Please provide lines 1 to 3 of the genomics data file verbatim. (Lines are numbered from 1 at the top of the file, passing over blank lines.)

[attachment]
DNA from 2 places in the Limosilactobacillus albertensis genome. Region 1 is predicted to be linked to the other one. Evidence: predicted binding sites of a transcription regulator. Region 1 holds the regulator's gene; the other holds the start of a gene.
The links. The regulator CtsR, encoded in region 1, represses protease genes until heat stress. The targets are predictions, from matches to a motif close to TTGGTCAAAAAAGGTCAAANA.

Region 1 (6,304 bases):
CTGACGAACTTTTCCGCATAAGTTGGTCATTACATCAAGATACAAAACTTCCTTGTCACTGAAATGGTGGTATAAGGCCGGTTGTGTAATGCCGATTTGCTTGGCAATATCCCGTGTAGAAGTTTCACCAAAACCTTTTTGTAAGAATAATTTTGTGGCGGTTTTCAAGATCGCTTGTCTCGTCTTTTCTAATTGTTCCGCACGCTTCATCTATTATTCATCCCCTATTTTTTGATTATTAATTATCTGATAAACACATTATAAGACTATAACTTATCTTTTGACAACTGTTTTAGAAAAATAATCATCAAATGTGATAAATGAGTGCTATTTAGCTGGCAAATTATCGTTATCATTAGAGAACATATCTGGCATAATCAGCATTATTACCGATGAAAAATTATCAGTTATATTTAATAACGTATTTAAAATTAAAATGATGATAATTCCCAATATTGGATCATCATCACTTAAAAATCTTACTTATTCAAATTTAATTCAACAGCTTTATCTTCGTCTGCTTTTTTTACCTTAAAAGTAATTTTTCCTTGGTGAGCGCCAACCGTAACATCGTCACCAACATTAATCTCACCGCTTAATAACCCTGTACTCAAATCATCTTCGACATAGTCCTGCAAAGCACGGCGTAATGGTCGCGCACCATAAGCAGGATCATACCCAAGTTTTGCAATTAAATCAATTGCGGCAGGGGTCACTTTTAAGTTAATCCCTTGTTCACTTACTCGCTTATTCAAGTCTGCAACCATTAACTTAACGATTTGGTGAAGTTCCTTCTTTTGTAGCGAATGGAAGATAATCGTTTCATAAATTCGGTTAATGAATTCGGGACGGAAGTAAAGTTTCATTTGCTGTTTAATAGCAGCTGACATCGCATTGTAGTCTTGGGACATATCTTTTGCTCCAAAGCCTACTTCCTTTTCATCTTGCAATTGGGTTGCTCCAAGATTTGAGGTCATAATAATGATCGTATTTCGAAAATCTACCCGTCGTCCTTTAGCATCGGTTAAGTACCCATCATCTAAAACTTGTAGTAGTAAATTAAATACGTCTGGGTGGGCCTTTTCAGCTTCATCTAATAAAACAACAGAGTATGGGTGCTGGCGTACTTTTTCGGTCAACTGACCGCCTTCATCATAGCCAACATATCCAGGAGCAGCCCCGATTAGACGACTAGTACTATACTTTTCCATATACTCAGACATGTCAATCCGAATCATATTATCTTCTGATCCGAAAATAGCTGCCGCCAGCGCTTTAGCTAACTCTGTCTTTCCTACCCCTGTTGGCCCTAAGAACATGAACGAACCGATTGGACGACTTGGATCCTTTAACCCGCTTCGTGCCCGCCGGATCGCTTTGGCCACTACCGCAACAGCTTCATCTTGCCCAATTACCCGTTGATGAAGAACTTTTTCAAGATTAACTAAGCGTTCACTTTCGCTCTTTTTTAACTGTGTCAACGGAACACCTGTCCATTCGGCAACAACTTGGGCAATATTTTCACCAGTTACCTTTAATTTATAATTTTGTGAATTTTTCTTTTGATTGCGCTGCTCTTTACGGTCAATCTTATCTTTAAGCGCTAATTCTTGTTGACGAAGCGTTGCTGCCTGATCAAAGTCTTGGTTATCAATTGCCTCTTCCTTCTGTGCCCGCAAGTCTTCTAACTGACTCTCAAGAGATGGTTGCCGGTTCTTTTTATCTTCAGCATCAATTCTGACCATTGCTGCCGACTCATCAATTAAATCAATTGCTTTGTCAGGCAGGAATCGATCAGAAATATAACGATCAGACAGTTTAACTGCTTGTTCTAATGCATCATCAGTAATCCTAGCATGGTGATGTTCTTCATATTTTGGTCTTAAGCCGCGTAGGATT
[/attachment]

DNA from 2 places in the Limosilactobacillus albertensis genome. Region 1 is predicted to be linked to the other one. Evidence: predicted binding sites of a transcription regulator. Region 1 holds the regulator's gene; the other holds the start of a gene.
The links. The regulator CtsR, encoded in region 1, represses protease genes until heat stress. The targets are predictions, from matches to a motif close to TTGGTCAAAAAAGGTCAAANA.

Region 1 (6,304 bases):